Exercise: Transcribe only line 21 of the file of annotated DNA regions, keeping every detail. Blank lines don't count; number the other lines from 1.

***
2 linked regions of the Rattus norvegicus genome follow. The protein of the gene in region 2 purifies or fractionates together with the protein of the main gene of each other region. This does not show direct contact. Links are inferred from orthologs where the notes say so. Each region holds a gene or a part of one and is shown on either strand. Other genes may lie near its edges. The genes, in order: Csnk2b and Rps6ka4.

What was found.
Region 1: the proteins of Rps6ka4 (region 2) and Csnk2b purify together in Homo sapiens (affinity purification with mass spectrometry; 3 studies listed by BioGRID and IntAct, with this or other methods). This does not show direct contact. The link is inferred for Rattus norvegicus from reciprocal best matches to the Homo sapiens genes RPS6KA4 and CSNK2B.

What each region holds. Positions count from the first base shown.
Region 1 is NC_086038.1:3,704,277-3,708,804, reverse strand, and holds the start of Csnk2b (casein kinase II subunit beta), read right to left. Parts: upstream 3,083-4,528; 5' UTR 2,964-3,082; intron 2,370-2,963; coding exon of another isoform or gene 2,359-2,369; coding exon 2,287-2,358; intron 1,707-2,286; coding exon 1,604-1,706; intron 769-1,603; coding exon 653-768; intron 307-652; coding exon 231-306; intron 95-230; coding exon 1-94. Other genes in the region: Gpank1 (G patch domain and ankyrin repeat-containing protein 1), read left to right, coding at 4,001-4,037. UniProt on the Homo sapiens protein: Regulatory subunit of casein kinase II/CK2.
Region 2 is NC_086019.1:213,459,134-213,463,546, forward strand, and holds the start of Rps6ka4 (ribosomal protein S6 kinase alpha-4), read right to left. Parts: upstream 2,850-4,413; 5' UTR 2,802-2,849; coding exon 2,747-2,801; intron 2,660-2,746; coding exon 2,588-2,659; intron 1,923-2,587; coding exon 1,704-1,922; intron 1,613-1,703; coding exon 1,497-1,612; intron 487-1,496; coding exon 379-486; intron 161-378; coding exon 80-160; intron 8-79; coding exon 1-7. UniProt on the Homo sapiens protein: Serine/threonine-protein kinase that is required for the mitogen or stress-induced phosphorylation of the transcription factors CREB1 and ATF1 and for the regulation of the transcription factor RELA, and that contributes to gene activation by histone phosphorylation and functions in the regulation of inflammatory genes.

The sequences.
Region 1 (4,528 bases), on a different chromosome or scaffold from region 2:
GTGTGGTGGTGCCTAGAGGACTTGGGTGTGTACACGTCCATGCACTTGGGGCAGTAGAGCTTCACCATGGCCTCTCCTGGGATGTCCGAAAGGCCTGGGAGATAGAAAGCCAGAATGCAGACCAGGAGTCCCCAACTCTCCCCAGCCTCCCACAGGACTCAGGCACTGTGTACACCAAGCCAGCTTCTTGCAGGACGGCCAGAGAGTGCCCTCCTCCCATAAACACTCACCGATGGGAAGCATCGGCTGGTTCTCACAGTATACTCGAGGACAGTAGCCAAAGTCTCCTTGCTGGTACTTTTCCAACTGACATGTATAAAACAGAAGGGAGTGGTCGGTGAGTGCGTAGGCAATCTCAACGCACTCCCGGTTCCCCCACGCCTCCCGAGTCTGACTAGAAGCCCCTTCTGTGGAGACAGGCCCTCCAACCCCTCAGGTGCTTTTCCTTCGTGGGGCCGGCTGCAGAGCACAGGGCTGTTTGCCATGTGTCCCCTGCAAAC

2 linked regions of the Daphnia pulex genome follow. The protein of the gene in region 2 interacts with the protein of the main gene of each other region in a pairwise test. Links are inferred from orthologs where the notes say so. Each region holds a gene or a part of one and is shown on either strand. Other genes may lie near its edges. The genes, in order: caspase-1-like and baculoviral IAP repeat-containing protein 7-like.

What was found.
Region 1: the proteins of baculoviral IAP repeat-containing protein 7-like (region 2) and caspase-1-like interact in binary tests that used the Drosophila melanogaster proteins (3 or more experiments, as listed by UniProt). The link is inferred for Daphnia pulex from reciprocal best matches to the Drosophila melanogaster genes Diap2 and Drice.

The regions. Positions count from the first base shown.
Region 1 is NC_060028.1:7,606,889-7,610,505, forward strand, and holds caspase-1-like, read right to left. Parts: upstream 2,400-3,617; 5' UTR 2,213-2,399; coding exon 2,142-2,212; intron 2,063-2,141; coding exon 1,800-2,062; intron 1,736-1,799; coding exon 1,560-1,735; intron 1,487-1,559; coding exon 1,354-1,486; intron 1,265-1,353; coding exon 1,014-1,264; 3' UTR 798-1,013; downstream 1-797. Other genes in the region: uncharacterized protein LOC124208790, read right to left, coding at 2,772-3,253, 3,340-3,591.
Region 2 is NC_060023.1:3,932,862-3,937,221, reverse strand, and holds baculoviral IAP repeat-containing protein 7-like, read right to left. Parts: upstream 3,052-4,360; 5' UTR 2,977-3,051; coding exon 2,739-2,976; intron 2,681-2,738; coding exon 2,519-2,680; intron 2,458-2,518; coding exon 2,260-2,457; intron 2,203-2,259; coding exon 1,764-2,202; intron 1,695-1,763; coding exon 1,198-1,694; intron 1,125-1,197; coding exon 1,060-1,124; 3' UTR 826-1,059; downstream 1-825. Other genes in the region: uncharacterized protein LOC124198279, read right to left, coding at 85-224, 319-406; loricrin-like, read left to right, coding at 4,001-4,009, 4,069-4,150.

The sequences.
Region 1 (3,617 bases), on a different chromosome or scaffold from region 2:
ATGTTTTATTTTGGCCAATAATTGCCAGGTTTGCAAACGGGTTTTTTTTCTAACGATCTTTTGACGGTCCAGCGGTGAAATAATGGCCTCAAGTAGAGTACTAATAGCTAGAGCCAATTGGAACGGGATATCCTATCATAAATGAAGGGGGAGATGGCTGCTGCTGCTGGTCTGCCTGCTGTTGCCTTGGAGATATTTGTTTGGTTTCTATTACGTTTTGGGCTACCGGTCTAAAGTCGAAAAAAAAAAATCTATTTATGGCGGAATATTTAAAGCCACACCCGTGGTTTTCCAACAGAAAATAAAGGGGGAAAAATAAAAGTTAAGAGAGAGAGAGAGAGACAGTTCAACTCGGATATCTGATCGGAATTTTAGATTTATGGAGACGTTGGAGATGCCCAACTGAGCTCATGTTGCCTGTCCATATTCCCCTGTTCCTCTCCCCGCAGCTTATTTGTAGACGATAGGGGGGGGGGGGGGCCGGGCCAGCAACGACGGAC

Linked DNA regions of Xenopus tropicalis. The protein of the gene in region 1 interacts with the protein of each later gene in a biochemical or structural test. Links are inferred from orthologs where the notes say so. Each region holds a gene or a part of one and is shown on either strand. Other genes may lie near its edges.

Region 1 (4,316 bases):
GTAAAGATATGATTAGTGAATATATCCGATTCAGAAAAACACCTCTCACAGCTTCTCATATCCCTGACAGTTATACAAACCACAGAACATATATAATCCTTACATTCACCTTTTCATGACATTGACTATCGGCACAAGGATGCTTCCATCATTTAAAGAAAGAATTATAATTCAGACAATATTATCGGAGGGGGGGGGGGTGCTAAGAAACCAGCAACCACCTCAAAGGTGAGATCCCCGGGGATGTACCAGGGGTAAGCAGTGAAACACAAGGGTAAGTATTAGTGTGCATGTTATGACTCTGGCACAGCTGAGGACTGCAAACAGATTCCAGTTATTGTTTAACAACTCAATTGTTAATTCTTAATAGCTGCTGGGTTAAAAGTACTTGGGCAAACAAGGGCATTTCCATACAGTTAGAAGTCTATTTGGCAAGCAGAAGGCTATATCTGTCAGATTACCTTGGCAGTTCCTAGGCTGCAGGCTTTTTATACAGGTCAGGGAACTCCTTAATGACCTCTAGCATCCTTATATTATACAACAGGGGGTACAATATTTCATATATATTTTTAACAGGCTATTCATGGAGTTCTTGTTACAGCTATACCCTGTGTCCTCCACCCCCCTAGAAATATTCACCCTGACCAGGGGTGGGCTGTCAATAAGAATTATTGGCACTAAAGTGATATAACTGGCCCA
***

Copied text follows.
GTAAAGATATGATTAGTGAATATATCCGATTCAGAAAAACACCTCTCACAGCTTCTCATATCCCTGACAGTTATACAAACCACAGAACATATATAATCCTTACATTCACCTTTTCATGACATTGACTATCGGCACAAGGATGCTTCCATCATTTAAAGAAAGAATTATAATTCAGACAATATTATCGGAGGGGGGGGGGGTGCTAAGAAACCAGCAACCACCTCAAAGGTGAGATCCCCGGGGATGTACCAGGGGTAAGCAGTGAAACACAAGGGTAAGTATTAGTGTGCATGTTATGACTCTGGCACAGCTGAGGACTGCAAACAGATTCCAGTTATTGTTTAACAACTCAATTGTTAATTCTTAATAGCTGCTGGGTTAAAAGTACTTGGGCAAACAAGGGCATTTCCATACAGTTAGAAGTCTATTTGGCAAGCAGAAGGCTATATCTGTCAGATTACCTTGGCAGTTCCTAGGCTGCAGGCTTTTTATACAGGTCAGGGAACTCCTTAATGACCTCTAGCATCCTTATATTATACAACAGGGGGTACAATATTTCATATATATTTTTAACAGGCTATTCATGGAGTTCTTGTTACAGCTATACCCTGTGTCCTCCACCCCCCTAGAAATATTCACCCTGACCAGGGGTGGGCTGTCAATAAGAATTATTGGCACTAAAGTGATATAACTGGCCCA